By 1832 economic conditions in the infant colony of Western Australia had stagnated. Captain Irwin, appointed lieutenant governor in James Stirling's absence, frequently resorted to military methods of social control; even minor breaches of the peace stemming from privation, such as the theft of food, were met with an iron fist.
In December 1833, the Perth Gazette reported that four ‘young urchins’ had been apprehended and brought before the magistrate for ‘robbing the Government garden, of grapes, peas, &c’. As punishment, two of the boys ‘were placed in the stocks, with a label stuck over their heads, indicating the nature of the offence’; they were then ‘all delivered over to their parents, with the understanding that they were to receive a severe flogging’.
The Gazette did not criticise this draconian form of retribution; rather, it implied that the sentence was lenient, commenting that ‘the next offender, we should hope, will be prosecuted with rigour, as it is of the greatest importance, that the various exotics, fruit-trees and plants, now coming to maturity, should be protected’. These unfortunate boys were not the only minors to suffer the indignity of the stocks; others still were flogged at the public whipping post erected on St George’s Terrace.
Yet it was the increasing number of bloody confrontations between settlers and Noongar communities that presented the most serious threat to the stability of the colonial state during Stirling’s absence. By the early 1830s the expanding British settlement had seriously restricted indigenous people’s access to and use of land in and around Perth. Hints of ‘impending unrest’ had first emerged in 1830 when the theft of flour and potatoes, and the spearing of pigs and sheep, resulted in a skirmish between a colonial militia and a Noongar group near Lake Monger.
By 1832, continuing indigenous opposition combined with settlers’ anxiety and uncertainty about the colony’s future ‘brought tension to a flash point’. Bloody attacks were followed by even bloodier reprisals and over the following two years several settlers and scores of Noongar people were killed. The ongoing conflict clearly had the potential to undermine the authority of the government, and Captain Irwin had little compunction in employing drastic methods in his efforts to crush indigenous opposition and curb settler vigilantism.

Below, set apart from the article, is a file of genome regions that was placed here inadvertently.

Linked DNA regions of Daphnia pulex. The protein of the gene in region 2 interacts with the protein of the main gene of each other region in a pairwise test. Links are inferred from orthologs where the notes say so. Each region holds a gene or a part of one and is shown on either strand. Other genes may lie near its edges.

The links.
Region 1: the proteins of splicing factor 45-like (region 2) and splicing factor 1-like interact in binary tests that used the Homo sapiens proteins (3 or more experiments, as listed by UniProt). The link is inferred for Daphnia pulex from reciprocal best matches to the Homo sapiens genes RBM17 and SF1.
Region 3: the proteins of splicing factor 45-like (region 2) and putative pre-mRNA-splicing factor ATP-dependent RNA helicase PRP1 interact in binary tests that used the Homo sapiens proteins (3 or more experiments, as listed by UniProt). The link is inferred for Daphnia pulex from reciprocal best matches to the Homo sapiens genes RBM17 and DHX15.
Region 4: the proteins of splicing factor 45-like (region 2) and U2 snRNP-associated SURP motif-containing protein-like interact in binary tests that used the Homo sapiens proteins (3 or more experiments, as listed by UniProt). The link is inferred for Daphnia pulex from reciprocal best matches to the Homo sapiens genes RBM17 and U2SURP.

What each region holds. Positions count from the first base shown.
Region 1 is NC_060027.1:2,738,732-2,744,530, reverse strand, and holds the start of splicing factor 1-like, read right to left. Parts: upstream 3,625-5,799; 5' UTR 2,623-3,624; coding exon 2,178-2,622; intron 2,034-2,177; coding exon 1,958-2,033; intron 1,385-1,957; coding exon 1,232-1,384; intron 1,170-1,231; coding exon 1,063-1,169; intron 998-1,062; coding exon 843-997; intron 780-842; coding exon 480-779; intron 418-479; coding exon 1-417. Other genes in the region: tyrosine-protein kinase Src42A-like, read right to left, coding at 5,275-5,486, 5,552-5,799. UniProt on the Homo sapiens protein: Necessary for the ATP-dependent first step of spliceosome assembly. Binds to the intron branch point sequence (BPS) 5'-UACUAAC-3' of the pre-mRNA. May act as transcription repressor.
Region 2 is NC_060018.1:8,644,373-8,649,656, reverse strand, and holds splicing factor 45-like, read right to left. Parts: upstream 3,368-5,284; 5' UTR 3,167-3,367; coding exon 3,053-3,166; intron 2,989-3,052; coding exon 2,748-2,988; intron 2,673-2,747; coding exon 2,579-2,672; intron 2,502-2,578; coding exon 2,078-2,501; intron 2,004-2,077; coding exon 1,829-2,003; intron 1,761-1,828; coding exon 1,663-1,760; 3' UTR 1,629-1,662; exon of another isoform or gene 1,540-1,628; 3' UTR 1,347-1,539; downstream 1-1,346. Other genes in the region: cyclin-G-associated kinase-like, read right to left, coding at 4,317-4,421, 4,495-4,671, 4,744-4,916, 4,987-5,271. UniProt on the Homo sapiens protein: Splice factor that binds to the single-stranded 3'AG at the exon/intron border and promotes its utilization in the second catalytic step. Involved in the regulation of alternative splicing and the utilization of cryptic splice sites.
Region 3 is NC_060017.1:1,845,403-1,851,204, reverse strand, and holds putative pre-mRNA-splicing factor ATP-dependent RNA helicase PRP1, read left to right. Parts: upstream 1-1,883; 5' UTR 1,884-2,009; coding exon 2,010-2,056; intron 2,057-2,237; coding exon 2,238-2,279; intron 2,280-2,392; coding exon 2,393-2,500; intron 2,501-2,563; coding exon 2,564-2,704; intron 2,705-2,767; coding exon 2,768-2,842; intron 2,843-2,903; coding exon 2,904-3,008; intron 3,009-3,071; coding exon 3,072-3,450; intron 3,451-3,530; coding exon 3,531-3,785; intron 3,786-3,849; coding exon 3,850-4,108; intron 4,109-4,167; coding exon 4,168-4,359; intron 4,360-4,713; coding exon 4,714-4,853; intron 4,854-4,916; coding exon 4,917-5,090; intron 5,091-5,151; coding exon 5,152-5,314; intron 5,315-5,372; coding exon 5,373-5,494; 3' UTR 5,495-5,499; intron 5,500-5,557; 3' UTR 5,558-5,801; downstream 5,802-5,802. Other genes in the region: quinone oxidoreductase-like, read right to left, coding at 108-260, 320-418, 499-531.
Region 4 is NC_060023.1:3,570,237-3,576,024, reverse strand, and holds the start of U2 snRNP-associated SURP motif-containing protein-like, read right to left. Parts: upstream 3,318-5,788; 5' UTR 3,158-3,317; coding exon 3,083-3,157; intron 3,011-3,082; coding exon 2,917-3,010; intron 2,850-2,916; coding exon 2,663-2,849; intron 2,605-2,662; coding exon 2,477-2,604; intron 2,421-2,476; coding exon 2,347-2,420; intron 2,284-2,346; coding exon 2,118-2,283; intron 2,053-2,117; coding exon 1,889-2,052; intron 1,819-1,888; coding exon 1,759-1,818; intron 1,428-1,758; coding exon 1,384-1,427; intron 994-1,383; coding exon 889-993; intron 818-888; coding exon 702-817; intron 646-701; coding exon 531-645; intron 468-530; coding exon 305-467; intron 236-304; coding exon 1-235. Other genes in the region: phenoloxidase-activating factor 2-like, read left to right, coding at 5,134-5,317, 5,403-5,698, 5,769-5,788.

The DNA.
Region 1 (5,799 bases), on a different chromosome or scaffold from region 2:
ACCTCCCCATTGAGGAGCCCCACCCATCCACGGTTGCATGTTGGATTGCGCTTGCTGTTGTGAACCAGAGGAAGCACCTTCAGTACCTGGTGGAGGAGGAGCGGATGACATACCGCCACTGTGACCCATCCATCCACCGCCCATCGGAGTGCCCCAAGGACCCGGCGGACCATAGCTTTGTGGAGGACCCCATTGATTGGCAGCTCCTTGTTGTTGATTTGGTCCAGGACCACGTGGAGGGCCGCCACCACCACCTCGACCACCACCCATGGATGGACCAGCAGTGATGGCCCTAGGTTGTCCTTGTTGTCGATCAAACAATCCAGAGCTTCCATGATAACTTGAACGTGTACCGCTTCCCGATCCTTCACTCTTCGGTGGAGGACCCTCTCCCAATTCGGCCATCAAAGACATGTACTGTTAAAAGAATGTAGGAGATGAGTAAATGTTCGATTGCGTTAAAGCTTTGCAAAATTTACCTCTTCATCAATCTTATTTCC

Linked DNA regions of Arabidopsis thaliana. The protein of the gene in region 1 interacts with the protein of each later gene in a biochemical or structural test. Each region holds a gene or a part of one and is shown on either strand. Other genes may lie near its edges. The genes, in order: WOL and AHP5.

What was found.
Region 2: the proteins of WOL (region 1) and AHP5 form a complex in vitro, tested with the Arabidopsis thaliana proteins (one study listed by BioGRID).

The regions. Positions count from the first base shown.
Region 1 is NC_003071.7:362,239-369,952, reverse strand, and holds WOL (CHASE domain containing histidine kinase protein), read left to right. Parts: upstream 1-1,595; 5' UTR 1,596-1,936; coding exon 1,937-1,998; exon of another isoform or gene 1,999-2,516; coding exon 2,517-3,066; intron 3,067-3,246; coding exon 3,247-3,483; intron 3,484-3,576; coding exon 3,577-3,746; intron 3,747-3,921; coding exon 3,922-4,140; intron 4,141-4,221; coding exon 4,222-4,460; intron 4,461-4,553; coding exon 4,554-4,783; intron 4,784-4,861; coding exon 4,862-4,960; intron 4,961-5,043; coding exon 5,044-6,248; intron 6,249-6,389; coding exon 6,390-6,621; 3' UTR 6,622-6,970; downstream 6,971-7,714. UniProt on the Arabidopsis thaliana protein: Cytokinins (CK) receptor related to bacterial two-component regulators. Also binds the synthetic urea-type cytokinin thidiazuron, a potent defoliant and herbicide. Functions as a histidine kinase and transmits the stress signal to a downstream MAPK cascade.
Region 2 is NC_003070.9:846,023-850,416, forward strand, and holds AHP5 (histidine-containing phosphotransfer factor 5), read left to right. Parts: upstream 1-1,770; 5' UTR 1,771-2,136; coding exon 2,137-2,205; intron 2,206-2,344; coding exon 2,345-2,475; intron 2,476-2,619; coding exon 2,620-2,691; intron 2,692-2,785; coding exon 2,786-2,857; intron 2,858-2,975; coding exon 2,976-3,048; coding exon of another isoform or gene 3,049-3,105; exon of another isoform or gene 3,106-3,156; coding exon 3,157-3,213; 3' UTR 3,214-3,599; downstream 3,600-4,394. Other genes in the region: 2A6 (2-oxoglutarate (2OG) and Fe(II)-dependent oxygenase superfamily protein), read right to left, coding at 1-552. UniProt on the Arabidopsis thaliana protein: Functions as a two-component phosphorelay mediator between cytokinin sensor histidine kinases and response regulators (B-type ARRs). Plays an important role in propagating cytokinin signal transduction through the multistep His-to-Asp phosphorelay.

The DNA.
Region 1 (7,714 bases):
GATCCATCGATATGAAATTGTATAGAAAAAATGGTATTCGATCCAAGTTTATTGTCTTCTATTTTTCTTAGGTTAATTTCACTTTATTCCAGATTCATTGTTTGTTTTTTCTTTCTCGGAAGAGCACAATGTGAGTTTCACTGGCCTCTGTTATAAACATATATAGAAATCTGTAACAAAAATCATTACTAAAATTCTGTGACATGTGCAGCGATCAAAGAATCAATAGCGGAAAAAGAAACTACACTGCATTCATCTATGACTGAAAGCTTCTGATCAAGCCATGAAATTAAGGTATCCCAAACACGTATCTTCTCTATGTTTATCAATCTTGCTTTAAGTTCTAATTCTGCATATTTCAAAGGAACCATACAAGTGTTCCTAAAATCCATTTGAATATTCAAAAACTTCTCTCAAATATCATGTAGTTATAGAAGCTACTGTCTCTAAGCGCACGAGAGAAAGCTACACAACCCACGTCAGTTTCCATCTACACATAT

Irwin concentrated his attention on breaking the back of Noongar resistance in Perth and in the process overlooked many atrocities committed by colonists. Furthermore, he frequently dispensed with legal procedures altogether and resorted to summary justice. In early May 1833 the lieutenant governor issued a proclamation declaring the prominent indigenous leaders Yagan and his father Midgegooroo to be outlaws ‘deprived of the protection of the British laws’ after they were suspected of heading a ‘party of Natives’ that killed two settlers near Bull’s Creek. The proclamation also authorised and commanded ‘all and every [one of] His Majesty’s subjects’ residing in the colony to capture or assist in capturing the two men ‘dead or alive’ and offered significant financial rewards as an incentive.
A military party captured Midgegooroo two weeks later. He was denied the opportunity of a fair trial in open court; the Executive Council instead issuing a death warrant after briefly considering a series of depositions presented on 21 May. The sentence was carried out shortly afterwards, when Midgegooroo was ‘pinioned and blindfolded, and bound to the outer door of the Jail’ before being executed by a firing squad drawn from the 63rd Regiment. Lieutenant governor Irwin himself gave the signal to fire. This terrible spectacle was witnessed by a ‘great number of persons’ who generally expressed a feeling of satisfaction and, in some instances, ‘loud and vehement exultation’. Midgegooroo was buried in the grounds of the jail, now the site of the Deanery, a short walk away from St George’s Cathedral.
Map of Perth showing Barracks and Jail (J. Arrowsmith, London, 1833).
'Execution', Perth Gazette and Western Australian Journal 25 May 1833. Accessed via Trove (http://trove.nla.gov.au).
Perth Gazette and Western Australian Journal 4 May 1833; 25 May 1833; 14 December 1833.
Neville Green, ‘Aborigines and White Settlers in the Nineteenth Century’ in C.T. Stannage, A New History of Western Australia (Crawley, UWA Press, 1981).
Neville Green, Broken Spears: Aboriginals and Europeans in the Southwest of Australia (Perth, Focus, 1984).
C.T. Stannage, The People of Perth: A Social History of Western Australia’s Capital City (Perth, Perth City Council, 1979).